Edgar in Form 4 is no magician: he’s better than that.
The earnest and inventive teen is a fully-fledged philanthropic entrepreneur!
Behind closed doors, the young visionary spends his Saturdays, melting and moulding the blight of plastic bag refuse into rock-hard bricks!
It’s a bold bid to clean up the environment and support his community.
The unique project has earned Edgar global recognition as a 2017 International Young Eco-Hero. Just last month, he competed with thousands of talented candidates from around the world for the prestigious 'Outstanding Innovator' award!
“I didn’t want to apply at first, because I saw that most past winners came from America. Then, I thought about brave people like my hero, Wangari Maathai, who won the Nobel Peace Prize in 2004. When I thought of her courage, I decided to go for it.”
Championing his cause won Edgar the ‘champion’ title, but the revolutionary idea had humble beginnings.
“I was in Dar es Salaam when it flooded two years ago. I saw people’s mud-brick houses being swept away and wanted to design pavers and furniture for them which would be cheap, but also strong,” Edgar recalled.
“President John Magufuli encourages people to clean up our country. So, I thought I could start my own waste-management project and help people at the same time.”
Edgar feels inspired by the St Jude’s community, where he is encouraged to do his best and give back whole-heartedly.
“I couldn’t have achieved this without the help of my school!”
“The School of St Jude took students to an innovation workshop on Saturdays, where we brought our creative ideas to life. That’s where I designed my first prototype paver using raw materials and I displayed it at our Science Day.”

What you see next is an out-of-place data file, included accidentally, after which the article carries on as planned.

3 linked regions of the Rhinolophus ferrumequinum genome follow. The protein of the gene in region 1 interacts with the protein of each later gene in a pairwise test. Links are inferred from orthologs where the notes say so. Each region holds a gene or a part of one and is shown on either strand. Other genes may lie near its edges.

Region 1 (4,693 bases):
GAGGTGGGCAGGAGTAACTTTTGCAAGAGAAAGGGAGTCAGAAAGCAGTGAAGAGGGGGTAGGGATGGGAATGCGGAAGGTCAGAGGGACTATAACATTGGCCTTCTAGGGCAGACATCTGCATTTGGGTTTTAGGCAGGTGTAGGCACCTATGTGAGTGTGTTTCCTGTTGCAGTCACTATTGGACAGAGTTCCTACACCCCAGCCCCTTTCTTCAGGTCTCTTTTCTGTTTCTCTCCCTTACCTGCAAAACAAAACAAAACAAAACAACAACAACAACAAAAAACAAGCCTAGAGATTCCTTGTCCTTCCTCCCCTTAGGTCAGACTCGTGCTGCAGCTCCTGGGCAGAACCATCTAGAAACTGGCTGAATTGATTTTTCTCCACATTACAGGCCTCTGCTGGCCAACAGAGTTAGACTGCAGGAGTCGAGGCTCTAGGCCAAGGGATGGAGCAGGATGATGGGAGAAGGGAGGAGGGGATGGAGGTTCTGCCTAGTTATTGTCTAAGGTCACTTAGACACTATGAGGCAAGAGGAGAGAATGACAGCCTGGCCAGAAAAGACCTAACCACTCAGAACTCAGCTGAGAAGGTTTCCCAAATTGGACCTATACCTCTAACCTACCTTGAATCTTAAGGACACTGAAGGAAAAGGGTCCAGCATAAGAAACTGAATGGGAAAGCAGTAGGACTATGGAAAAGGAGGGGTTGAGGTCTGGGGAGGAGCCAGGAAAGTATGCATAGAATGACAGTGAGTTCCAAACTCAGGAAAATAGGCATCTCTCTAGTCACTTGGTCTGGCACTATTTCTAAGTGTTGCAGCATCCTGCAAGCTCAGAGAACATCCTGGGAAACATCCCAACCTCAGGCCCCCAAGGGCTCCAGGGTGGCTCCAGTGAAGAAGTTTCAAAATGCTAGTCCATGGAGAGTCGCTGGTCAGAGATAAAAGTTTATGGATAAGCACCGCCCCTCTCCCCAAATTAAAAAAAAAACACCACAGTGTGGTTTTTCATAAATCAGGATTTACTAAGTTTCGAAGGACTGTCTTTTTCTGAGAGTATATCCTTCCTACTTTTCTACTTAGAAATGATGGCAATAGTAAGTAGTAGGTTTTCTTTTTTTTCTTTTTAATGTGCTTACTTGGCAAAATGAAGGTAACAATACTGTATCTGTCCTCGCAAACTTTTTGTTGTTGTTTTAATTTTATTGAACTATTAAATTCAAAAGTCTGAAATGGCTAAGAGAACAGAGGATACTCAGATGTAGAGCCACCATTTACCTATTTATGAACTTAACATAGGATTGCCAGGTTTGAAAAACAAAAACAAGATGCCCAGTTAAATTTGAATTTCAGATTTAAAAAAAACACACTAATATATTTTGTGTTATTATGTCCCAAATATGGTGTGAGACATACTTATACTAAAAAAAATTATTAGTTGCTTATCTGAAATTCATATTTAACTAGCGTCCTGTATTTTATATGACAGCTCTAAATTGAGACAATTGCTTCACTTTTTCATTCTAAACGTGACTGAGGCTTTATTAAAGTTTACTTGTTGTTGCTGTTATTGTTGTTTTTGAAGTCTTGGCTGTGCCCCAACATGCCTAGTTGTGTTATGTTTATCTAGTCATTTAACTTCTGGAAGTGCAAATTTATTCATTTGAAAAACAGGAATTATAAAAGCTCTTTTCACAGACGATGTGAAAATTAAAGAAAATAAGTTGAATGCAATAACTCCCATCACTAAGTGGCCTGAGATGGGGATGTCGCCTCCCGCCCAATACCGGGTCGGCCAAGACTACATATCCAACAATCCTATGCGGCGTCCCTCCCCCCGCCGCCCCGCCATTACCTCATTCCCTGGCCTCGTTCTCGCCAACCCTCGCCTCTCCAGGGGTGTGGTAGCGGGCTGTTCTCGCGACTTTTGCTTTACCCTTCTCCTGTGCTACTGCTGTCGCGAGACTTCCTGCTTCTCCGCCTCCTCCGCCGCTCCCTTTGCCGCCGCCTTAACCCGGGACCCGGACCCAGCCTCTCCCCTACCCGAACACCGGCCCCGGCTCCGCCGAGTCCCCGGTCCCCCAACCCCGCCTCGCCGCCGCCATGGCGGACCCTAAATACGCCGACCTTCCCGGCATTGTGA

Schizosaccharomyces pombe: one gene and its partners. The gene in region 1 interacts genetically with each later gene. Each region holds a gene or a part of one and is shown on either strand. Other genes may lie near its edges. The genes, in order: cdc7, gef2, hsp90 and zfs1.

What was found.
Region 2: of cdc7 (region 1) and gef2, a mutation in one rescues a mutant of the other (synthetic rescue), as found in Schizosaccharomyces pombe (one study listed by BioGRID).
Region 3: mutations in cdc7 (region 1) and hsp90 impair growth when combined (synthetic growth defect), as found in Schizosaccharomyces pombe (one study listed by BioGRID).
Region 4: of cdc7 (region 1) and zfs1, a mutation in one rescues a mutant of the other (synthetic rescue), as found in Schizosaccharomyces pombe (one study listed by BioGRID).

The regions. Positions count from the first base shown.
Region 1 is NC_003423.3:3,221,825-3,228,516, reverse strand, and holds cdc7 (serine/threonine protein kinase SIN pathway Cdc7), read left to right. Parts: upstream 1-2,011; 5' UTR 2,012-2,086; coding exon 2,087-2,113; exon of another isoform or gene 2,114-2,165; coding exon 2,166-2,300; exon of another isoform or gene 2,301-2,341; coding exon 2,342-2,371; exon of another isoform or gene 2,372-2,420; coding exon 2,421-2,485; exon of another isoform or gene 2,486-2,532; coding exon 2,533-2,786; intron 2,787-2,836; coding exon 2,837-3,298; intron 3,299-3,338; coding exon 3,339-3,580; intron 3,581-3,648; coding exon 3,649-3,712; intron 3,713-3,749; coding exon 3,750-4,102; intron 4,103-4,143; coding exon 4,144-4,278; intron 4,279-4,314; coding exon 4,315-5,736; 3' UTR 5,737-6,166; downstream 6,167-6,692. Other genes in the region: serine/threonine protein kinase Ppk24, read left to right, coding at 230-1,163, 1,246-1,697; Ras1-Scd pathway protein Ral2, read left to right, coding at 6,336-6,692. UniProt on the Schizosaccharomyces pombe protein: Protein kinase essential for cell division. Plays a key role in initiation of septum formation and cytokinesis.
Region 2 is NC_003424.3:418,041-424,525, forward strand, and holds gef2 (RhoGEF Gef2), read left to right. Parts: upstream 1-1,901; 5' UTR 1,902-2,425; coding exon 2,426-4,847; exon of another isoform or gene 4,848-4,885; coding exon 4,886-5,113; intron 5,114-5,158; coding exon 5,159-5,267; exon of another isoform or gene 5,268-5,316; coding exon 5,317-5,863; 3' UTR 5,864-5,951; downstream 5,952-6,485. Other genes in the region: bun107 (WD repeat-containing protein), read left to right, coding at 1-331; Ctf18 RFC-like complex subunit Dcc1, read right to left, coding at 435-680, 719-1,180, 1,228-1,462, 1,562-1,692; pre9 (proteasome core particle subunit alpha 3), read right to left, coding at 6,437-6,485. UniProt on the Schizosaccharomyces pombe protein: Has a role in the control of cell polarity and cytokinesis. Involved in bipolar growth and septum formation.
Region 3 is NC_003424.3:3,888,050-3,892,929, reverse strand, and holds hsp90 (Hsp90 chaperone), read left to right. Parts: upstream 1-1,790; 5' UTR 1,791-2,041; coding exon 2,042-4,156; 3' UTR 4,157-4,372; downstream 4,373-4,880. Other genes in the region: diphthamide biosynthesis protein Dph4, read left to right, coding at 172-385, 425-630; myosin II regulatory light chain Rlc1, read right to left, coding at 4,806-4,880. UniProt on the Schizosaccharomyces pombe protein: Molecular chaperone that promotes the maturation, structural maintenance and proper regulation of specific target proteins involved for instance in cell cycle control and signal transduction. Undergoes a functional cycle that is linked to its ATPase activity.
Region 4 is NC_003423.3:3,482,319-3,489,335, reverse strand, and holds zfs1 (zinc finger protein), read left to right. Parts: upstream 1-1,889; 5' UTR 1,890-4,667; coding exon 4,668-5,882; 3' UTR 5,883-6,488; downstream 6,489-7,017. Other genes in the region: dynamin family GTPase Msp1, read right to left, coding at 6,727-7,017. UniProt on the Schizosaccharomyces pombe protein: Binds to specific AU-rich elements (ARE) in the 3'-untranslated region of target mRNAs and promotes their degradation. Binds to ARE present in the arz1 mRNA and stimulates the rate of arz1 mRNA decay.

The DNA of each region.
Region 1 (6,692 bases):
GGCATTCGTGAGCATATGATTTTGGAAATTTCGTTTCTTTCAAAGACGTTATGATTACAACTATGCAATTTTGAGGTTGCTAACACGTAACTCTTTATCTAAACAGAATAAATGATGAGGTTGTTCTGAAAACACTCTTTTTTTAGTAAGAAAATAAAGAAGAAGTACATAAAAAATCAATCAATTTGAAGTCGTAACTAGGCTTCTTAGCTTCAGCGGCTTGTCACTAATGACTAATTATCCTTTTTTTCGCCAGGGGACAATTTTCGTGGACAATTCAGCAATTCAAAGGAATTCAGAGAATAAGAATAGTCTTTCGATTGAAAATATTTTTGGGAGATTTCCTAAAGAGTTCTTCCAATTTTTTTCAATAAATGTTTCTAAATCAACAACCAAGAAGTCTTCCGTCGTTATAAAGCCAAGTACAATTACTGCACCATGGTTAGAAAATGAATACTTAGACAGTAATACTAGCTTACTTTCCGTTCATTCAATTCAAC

“I felt motivated because of Science Day. It was really wonderful when people appreciated my efforts and supported the idea I’d been working on for so long.”
The incredible innovator admits he’s stumbled over some cracks in the pavement, though.
“It was challenging to melt the plastic bags without creating more pollution. I’ve made an organic solution, which I use to treat and filter the smoke to separate the toxins," Edgar said.
"People told me to give up, but the challenges I faced gave me the chance to develop something else which helps the planet and prevents pollution.”
“We mustn’t be weakened by setbacks. We can use them to make us stronger and better!”
Edgar has grand plans for future projects - he’s keen to build whole cities, but knows he must start by laying down solid foundations (or, in this case, durable plastic!)
“You have to start small. Wangari Maathai said, ‘it’s the little things citizens do that will make a difference.’”
“I think this idea can change the world, but I’d like to start here in Africa. Tanzania is a developing country and it’s important for us to use our skills to serve the local community. Yes, we have problems. It is up to individuals to help solve them.”
“I believe that preparation must meet opportunity.”
Be prepared to watch Exceptional Edgar rise to the occasion - the innovative sixteen-year-old is already paving the way towards a brighter, cleaner, Tanzania!
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See Edgar launch his project at the Science Fair!